Children tend to watch a lot of TV without the supervision of their parents, which exposes them to all sorts of content , to combat this The Film and Publication Board (FPB) has introduced 37 classifiers who will help ensure children in South African are protected from inappropriate content.
According to the board, Children can be disturbed by what they view and may even suffer from trauma. To ensure that children are protected, the classifiers will be providing consumers with a “preview” of the type of content contained in films, games or certain publications. They will undergo rigorous training on laws that apply to content regulation, especially the rights espoused by the Constitution of the country, the precepts within the Films and Publications Amendment Act and the regulations that enforce them.
The members were selected from applications made by members of the public from a wide range of demographic and skills categories. “They range from psychologists and lawyers to language experts, educators, social workers, film-makers and content creators. The selection was geared at creating a pool of classifiers who reflect a range of demographics in our multicultural society”, said Lynette Kamineth, who manages communications and public education at the board.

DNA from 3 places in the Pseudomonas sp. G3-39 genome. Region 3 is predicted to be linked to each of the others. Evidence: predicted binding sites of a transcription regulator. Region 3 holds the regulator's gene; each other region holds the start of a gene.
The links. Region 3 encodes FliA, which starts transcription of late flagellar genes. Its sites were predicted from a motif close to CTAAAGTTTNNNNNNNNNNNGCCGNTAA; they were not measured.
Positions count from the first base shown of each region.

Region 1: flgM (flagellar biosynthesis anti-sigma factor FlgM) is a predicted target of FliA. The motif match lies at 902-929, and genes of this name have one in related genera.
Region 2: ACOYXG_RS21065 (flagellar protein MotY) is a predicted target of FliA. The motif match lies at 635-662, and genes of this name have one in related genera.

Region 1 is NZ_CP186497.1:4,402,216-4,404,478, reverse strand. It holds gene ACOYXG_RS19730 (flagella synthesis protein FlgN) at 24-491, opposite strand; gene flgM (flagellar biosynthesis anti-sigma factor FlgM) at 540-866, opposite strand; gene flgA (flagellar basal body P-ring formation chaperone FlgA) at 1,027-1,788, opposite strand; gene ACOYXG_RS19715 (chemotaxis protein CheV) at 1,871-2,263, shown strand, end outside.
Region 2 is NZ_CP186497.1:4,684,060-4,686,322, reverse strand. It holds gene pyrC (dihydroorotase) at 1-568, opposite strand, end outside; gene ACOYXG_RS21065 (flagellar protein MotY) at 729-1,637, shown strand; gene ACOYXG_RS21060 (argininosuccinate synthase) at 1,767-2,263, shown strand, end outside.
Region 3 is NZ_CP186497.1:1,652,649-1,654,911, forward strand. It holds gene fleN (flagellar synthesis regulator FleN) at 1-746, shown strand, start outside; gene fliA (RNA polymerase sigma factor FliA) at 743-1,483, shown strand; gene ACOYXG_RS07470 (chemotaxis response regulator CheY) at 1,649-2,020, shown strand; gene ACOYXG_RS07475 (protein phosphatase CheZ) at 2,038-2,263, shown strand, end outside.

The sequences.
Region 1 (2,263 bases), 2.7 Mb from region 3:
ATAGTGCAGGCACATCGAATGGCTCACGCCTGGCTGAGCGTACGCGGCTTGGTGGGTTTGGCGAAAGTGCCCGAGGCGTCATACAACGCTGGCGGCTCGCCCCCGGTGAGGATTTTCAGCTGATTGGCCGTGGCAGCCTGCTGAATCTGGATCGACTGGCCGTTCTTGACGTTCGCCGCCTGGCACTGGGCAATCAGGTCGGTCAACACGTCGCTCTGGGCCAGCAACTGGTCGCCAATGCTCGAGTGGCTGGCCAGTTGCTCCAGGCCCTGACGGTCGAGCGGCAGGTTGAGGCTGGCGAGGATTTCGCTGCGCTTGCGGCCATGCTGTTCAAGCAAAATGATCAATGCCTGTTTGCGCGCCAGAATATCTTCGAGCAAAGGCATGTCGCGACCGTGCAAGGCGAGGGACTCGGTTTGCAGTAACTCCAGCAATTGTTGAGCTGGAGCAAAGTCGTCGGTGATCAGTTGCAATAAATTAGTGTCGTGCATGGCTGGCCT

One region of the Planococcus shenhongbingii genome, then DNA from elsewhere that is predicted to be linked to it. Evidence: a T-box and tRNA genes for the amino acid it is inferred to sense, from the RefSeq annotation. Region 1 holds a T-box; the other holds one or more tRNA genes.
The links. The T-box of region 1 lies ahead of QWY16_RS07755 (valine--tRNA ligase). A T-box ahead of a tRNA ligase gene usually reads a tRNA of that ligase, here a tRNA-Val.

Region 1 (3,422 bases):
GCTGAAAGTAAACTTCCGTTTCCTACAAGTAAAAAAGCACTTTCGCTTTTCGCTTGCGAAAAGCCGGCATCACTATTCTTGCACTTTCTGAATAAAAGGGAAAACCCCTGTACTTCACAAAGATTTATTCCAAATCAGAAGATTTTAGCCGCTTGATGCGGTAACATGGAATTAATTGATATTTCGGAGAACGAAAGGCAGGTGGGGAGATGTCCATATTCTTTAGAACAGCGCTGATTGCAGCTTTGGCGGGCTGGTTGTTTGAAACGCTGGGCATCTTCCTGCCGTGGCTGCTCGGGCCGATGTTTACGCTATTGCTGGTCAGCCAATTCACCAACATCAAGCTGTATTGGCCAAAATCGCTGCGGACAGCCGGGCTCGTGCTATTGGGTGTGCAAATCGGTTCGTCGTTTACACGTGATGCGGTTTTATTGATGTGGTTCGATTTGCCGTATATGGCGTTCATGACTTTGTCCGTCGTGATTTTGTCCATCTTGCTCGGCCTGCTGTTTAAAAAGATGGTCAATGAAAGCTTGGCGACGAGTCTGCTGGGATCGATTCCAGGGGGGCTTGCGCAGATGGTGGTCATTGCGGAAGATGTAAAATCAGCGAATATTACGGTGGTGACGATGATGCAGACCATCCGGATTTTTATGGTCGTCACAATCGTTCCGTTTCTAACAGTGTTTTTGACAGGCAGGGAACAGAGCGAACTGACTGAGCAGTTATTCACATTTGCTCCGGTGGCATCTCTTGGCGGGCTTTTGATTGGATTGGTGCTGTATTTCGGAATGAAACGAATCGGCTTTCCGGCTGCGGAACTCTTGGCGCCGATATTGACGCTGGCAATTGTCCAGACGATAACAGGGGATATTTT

Film and Publication Board Chief Operations officer, Abongile Mashele said: “Our classifiers can assign ratings and consumer advisories but, at the end of the day, it is incumbent on the distributor to ensure that the classification decision is visible to the public. It is also incumbent on the consumer to adhere to the advice given in the classification rating. Keeping vulnerable citizens, and especially our children, safe is a joint responsibility in society,”.
It will be their primary duty to ensure that ratings assigned to films, games and publications protect the sanctity of South Africa’s diverse cultures and balance freedom of expression with the right to human dignity.